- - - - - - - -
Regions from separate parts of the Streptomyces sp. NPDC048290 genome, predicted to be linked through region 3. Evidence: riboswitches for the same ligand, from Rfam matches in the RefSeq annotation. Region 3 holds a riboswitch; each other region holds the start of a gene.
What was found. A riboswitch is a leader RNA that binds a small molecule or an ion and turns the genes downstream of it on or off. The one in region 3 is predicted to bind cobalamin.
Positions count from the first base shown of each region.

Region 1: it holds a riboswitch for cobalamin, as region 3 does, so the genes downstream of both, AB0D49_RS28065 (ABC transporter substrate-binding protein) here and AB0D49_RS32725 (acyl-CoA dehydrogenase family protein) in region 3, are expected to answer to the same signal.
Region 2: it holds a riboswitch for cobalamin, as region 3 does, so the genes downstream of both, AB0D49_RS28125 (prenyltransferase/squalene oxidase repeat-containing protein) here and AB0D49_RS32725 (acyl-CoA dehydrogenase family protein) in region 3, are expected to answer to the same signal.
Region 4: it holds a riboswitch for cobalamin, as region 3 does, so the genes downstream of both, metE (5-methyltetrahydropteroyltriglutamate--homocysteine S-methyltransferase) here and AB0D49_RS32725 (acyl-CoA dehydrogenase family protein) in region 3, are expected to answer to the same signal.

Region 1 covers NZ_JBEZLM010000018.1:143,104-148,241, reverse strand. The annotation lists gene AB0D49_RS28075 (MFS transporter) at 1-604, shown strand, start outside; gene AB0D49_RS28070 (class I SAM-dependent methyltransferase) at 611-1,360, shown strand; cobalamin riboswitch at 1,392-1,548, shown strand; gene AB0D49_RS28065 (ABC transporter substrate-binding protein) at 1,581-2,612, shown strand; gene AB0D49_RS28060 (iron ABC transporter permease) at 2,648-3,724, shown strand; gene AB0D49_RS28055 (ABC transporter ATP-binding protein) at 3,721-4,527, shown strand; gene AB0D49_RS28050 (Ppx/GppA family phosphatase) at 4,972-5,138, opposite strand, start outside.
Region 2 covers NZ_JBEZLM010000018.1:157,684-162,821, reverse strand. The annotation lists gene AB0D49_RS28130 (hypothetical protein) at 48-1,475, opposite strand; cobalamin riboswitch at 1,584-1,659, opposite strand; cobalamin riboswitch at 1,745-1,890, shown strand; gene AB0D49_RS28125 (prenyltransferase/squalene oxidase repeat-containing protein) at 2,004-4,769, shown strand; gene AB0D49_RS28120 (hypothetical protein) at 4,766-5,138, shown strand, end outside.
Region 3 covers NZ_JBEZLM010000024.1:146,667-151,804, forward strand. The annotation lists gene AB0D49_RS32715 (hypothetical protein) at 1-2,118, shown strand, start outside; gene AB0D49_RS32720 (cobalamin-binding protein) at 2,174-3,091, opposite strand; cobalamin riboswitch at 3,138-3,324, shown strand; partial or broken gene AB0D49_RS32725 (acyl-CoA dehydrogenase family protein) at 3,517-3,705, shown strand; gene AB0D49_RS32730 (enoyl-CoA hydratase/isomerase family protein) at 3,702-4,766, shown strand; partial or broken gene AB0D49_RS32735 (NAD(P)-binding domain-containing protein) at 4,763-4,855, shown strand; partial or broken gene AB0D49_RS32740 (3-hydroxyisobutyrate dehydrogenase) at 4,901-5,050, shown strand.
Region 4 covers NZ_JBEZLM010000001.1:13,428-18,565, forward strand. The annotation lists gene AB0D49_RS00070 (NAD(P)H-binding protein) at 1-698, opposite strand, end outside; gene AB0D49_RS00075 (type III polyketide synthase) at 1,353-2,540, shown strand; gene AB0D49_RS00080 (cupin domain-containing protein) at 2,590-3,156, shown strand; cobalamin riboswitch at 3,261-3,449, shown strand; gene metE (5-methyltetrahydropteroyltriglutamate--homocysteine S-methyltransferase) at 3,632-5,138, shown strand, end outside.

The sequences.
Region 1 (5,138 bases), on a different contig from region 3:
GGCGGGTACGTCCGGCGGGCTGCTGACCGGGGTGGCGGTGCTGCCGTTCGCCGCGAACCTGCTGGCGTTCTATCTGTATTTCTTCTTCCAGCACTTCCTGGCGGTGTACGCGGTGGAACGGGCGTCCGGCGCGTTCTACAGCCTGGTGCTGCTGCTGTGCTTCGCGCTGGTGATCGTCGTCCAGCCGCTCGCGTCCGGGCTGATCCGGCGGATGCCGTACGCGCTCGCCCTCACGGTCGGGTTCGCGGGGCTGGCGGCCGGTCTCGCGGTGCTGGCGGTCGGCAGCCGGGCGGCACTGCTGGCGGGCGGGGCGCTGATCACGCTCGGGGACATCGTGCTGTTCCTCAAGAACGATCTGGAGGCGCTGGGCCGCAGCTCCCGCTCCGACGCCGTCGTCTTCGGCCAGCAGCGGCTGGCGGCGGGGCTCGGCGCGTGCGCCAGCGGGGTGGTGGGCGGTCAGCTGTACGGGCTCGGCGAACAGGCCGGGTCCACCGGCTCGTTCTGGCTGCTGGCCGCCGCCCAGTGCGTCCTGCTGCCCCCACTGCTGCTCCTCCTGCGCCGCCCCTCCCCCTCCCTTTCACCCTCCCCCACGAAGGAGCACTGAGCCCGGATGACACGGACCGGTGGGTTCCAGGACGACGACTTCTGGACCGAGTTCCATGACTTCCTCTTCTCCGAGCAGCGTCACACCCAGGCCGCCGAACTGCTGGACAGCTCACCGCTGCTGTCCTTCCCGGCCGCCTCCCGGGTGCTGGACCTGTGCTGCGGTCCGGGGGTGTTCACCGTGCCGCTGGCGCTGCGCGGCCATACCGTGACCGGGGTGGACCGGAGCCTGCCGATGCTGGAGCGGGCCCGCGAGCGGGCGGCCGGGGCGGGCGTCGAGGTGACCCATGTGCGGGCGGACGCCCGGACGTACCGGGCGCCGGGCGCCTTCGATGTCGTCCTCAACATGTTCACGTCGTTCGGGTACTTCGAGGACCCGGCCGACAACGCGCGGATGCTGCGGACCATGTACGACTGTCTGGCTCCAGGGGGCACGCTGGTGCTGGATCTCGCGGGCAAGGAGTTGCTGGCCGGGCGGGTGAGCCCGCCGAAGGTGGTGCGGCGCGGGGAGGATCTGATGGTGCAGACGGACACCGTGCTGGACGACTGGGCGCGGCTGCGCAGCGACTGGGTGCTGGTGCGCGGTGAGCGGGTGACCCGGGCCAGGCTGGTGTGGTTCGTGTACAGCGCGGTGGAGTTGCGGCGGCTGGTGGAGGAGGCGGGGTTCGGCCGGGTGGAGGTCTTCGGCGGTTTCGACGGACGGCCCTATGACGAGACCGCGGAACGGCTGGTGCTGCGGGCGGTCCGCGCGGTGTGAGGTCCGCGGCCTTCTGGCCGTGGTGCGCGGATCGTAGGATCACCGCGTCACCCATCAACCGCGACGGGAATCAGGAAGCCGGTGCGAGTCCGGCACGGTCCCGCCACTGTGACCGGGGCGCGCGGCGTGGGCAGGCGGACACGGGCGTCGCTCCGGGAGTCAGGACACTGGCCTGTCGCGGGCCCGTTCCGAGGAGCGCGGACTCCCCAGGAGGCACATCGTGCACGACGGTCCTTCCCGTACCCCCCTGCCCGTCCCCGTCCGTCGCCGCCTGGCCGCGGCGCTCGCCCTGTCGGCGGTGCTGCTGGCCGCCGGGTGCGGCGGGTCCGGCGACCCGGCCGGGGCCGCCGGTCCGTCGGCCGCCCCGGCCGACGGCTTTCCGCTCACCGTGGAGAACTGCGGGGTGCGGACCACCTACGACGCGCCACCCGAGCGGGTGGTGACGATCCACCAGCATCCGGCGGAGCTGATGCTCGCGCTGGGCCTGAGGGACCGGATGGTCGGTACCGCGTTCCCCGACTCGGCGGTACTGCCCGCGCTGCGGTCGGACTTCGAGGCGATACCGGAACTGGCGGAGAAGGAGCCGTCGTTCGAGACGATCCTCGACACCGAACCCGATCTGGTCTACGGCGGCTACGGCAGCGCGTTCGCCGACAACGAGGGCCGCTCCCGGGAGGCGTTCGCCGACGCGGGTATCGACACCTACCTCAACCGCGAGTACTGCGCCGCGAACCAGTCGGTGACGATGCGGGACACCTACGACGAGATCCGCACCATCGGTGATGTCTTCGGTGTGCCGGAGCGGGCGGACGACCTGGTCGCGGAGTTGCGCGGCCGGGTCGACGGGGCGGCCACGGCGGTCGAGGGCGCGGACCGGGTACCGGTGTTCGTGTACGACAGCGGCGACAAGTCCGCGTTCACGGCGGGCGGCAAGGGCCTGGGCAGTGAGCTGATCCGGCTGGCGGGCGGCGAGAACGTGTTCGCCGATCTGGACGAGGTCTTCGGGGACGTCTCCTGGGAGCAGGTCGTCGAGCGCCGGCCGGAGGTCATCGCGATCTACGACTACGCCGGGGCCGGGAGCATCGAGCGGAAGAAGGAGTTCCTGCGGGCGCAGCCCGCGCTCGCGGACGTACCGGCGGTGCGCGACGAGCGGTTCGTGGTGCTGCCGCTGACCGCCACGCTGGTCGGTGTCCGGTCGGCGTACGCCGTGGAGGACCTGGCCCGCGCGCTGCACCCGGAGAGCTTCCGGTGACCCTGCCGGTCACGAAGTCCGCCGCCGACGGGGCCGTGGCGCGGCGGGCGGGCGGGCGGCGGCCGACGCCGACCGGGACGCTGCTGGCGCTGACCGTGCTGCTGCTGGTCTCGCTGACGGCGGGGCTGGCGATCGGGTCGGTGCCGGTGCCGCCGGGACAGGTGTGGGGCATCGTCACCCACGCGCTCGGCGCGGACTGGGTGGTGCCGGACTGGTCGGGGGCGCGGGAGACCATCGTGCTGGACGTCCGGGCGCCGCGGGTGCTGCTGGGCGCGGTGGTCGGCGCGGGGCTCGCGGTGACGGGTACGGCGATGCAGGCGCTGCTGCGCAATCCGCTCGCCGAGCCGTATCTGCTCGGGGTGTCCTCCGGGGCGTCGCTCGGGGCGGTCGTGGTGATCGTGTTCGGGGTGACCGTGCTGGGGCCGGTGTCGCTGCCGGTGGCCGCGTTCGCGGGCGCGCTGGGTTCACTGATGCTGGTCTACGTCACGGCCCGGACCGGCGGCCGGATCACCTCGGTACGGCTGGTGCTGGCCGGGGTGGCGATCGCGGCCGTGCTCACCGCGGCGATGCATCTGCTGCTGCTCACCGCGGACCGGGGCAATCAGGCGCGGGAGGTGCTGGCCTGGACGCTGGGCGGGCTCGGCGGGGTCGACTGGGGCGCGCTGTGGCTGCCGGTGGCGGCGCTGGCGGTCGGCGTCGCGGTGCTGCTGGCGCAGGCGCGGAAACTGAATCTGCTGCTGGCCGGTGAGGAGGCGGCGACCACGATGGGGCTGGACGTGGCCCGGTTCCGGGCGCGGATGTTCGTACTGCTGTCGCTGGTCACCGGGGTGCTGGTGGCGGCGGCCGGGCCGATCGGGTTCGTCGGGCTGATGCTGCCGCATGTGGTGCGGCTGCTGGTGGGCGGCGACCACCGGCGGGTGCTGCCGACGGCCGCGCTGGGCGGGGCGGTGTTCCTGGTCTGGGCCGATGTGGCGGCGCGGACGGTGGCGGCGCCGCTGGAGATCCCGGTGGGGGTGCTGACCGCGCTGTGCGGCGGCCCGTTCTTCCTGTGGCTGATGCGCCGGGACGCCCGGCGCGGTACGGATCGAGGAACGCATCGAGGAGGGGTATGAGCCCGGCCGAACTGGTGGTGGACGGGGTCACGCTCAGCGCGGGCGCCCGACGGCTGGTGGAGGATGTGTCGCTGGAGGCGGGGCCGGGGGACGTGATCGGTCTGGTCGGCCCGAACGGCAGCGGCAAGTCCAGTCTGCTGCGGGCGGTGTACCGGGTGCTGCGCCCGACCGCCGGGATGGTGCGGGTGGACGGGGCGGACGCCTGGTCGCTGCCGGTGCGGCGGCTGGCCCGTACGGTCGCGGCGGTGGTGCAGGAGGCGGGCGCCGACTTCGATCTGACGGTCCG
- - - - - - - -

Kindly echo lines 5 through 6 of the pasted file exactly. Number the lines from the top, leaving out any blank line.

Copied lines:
Region 2: it holds a riboswitch for cobalamin, as region 3 does, so the genes downstream of both, AB0D49_RS28125 (prenyltransferase/squalene oxidase repeat-containing protein) here and AB0D49_RS32725 (acyl-CoA dehydrogenase family protein) in region 3, are expected to answer to the same signal.
Region 4: it holds a riboswitch for cobalamin, as region 3 does, so the genes downstream of both, metE (5-methyltetrahydropteroyltriglutamate--homocysteine S-methyltransferase) here and AB0D49_RS32725 (acyl-CoA dehydrogenase family protein) in region 3, are expected to answer to the same signal.